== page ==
Top tips for Moving with Children

As we keep saying, moving is a stressful time for everyone, but moving with children can make it even more difficult. Children might not understand the reasons why you’re moving and it can make the process a strain on the parent or parents.

All children will see is their home being abandoned and their friends living miles and miles (even if it’s not) away. There are a few things to watch out for if you’re moving with children and think it might be affecting them:

  • New habits that haven’t come up before, like thumb sucking or clinging
  • Aggression
  • Problems sleeping
  • Lethargy
  • Headaches or stomach aches
  • Trouble concentrating

If you notice any of these factors in your child or children, there are some different techniques you can try to reassure them. The things you can do vary depending on their age.

Moving with children over 5

moving with children young
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Children under 5 generally cope better with moving as they have not made many connections with places or people by this time. But once children are over 5, you might start noticing their reluctance.

Involve the children in the process and they will feel much better.
Visit the new house: If you can visit the house before they move, bring the children and show them their new room and ask them how they would like it decorated.
Give them tasks: Children love tasks that we as adults find tedious. Let them pack their own things and label the boxes so they feel like they’re helping.
Let them say goodbye: It’s important for children to say goodbye to their friends. Make sure you leave enough time for this.
Find new things to do: Get your child or children involved in new activities, like after school clubs. Eventually they’ll find something they really enjoy doing, and you should encourage them to carry on.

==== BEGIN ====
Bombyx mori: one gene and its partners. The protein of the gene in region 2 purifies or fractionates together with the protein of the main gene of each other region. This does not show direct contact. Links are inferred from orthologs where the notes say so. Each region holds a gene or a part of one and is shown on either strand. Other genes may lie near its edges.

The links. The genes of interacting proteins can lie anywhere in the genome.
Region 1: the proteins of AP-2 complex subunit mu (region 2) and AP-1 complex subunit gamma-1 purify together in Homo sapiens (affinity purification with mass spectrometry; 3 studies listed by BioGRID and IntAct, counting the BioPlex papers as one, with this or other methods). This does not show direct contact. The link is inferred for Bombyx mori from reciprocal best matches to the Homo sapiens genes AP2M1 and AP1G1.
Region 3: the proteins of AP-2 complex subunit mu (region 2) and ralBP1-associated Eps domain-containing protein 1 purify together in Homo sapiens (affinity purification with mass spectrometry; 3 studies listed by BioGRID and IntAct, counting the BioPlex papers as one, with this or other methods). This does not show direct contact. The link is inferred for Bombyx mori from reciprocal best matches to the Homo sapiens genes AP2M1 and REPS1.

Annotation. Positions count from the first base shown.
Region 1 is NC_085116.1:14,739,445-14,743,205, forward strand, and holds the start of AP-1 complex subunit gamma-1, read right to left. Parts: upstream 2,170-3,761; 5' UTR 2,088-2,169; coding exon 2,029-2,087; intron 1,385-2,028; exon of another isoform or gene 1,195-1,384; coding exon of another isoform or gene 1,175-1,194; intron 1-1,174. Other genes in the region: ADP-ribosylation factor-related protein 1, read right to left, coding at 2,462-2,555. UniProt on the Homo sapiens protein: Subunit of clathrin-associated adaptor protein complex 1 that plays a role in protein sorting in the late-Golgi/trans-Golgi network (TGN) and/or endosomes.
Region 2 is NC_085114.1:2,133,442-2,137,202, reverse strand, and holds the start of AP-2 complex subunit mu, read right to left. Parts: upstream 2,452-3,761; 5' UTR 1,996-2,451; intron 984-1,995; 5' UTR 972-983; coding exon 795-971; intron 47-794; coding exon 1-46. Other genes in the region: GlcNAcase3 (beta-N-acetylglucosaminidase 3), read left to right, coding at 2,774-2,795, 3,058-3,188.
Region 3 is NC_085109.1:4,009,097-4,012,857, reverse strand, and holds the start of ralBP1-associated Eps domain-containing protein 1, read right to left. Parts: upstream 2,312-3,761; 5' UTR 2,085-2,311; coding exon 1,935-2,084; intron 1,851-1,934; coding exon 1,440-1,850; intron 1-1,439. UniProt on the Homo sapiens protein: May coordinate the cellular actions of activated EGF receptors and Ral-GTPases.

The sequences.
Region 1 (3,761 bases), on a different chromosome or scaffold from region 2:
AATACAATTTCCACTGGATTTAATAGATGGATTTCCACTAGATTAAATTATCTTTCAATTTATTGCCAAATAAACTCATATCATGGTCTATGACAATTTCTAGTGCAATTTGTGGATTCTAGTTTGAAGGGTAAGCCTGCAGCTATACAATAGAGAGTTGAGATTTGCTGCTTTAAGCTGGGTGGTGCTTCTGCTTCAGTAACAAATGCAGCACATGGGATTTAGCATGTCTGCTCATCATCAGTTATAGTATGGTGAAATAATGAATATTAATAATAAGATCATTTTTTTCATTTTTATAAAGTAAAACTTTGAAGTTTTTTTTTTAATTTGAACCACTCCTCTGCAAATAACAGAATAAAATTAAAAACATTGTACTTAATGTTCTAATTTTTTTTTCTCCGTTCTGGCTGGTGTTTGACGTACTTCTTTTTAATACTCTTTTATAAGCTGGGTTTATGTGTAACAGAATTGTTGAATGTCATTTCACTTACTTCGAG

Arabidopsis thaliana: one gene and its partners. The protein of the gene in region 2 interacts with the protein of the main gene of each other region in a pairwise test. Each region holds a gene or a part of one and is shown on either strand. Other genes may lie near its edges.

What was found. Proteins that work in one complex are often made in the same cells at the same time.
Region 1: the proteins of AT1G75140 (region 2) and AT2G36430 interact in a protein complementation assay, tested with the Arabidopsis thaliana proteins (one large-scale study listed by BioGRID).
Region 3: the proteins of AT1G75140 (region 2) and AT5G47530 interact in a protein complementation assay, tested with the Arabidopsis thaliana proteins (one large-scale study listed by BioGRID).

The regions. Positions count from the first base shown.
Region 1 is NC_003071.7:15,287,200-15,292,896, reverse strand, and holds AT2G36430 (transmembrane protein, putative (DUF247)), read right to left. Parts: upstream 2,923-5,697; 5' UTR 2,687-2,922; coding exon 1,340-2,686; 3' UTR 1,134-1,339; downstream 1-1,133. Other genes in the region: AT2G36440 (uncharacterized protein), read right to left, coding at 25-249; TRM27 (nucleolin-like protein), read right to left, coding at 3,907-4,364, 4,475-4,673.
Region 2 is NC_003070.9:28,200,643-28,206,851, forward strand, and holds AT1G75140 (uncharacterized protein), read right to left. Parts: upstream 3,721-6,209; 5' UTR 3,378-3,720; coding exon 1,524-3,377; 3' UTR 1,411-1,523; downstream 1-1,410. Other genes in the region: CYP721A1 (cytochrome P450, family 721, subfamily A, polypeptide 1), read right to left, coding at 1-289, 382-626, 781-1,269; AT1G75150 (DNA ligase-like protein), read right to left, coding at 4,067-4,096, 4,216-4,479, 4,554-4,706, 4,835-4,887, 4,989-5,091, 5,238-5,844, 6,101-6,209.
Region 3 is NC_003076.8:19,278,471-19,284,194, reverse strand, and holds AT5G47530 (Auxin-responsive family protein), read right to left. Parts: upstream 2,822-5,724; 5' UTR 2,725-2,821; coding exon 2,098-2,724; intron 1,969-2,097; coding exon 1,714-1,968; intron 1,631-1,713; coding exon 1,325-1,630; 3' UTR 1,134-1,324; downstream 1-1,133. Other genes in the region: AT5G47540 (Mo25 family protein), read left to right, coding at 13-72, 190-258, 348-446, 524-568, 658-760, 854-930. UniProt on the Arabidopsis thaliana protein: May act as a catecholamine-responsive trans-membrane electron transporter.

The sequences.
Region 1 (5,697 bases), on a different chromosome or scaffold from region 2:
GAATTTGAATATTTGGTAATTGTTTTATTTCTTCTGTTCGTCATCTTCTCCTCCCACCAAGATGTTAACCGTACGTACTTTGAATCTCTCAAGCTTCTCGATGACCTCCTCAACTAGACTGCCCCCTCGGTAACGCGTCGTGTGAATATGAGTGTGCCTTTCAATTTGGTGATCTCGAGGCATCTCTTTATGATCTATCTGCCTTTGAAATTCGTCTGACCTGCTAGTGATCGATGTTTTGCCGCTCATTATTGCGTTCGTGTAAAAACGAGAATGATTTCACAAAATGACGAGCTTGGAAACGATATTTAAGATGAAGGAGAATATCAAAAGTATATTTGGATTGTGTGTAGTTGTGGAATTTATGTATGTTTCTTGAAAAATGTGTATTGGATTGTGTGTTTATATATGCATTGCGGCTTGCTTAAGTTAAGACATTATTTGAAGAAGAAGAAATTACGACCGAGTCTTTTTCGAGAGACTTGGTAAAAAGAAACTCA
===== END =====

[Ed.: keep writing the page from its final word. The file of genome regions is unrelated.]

Don’t forget hugs: Don’t forget to carry on reassuring them that everything is going to be fine and that you’re keeping them safe.

Moving with teenagers

Moving with teenage children can be a bit more challenging. They will understand why you’re moving but, understandably, will still be sad that they’re leaving their friends. Here are some things you can do to make it easier:

Talk with them: Make them feel involved and talk to them about why you’re moving. See what they think about it. Let them say their piece, and ensure that they know that everything is under control and that they can go to you for support.
Give good time to say goodbye: Perhaps even more important than with small children, teens will have already made lots of friends so need to say goodbye. Let them have enough time. Luckily, with social media, they should be able to stay in contact.
Move over the summer holidays: If you can, moving in the summer holidays will be much more beneficial to teenagers. Their studies shouldn’t be affected, and they won’t have to make friends with new pupils in the middle of term time.
Help with homework: Even if you move in the summer, it’s worth helping your child out with their studies. Moving will be stressful and the effects can last longer than just the initial phase.
Look out for depression: Mental health issues often start in the teens, and a significant event like moving could trigger depression. Talk to your child about how they’re feeling since the move, and watch out for unusual signs of depression, silence and lethargy.
Give them space: If you’ve got a teenager you’ll know how important it is to let them have their independence. Treat them like an adult so they feel like you understand them.

Moving with children will be stressful, but as long as you deal with it effectively it won’t be as bad as you imagine. And you can take away some of the stress by hiring a professional removal company to help you move everything.

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Emily Rivers

Emily Rivers is the Customer Experience Manager at Quotatis. She informs customers of the latest developments in a range of products so they can make the best choice for their homes and ensures they get the best out of our service.